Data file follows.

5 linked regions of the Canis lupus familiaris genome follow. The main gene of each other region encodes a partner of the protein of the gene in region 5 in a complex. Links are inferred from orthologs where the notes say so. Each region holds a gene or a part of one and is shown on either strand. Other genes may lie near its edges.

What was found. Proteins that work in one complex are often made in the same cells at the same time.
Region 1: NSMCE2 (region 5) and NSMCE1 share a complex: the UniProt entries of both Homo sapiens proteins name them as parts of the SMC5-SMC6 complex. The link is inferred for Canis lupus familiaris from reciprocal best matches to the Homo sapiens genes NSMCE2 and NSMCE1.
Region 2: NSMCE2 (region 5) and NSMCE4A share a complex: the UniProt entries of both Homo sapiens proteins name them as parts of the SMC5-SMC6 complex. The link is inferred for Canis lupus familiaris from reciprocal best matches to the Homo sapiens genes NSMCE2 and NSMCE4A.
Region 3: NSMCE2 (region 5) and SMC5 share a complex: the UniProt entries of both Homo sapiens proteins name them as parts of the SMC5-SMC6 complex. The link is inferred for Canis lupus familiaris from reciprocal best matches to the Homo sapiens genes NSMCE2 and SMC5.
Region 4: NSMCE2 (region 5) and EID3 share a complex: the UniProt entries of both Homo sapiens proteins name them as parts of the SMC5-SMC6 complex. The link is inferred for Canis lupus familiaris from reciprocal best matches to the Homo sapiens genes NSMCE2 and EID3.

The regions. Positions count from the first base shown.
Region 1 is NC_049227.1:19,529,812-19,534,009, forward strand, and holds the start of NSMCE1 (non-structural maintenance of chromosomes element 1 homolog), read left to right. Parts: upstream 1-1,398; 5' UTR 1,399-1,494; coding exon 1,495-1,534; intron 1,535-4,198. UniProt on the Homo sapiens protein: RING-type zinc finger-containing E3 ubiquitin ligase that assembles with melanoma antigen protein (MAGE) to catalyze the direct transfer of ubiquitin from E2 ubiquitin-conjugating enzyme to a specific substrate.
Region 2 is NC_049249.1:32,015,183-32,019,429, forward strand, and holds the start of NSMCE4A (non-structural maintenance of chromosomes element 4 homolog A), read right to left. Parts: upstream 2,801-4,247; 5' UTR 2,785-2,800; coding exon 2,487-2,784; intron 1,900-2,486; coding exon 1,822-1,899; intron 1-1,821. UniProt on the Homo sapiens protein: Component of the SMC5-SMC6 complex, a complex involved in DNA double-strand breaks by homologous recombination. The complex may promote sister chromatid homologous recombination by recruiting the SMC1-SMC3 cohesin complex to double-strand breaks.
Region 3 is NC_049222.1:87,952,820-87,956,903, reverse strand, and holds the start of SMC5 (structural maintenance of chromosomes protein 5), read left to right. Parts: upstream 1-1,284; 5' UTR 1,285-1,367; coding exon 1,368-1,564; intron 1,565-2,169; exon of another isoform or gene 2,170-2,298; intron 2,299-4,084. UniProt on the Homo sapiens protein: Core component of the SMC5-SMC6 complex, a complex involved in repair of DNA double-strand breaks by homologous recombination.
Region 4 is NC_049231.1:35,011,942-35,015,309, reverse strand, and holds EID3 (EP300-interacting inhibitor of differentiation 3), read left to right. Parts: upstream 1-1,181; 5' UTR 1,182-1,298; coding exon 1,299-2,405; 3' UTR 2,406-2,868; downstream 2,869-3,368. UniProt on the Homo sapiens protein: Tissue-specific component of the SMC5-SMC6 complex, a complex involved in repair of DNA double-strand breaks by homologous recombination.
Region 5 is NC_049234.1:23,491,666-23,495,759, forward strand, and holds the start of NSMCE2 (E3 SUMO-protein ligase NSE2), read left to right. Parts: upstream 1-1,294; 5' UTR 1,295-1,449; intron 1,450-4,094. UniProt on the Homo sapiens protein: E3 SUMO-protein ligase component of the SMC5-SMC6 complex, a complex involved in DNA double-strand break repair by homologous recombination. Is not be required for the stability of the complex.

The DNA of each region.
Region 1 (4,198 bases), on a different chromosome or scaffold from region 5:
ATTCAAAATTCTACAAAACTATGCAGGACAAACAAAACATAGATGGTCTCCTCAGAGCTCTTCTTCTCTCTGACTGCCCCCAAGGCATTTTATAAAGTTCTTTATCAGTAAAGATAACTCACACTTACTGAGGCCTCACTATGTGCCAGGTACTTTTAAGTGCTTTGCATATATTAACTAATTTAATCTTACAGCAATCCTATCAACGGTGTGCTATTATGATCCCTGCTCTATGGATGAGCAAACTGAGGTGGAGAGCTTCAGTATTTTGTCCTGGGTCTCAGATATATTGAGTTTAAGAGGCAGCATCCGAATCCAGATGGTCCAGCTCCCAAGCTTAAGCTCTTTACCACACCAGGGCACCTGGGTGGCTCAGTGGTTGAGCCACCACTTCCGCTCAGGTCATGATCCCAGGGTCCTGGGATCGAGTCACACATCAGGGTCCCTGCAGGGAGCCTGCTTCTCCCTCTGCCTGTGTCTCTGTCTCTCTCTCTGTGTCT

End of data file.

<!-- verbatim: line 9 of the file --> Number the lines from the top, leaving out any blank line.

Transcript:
Region 2 is NC_049249.1:32,015,183-32,019,429, forward strand, and holds the start of NSMCE4A (non-structural maintenance of chromosomes element 4 homolog A), read right to left. Parts: upstream 2,801-4,247; 5' UTR 2,785-2,800; coding exon 2,487-2,784; intron 1,900-2,486; coding exon 1,822-1,899; intron 1-1,821. UniProt on the Homo sapiens protein: Component of the SMC5-SMC6 complex, a complex involved in DNA double-strand breaks by homologous recombination. The complex may promote sister chromatid homologous recombination by recruiting the SMC1-SMC3 cohesin complex to double-strand breaks.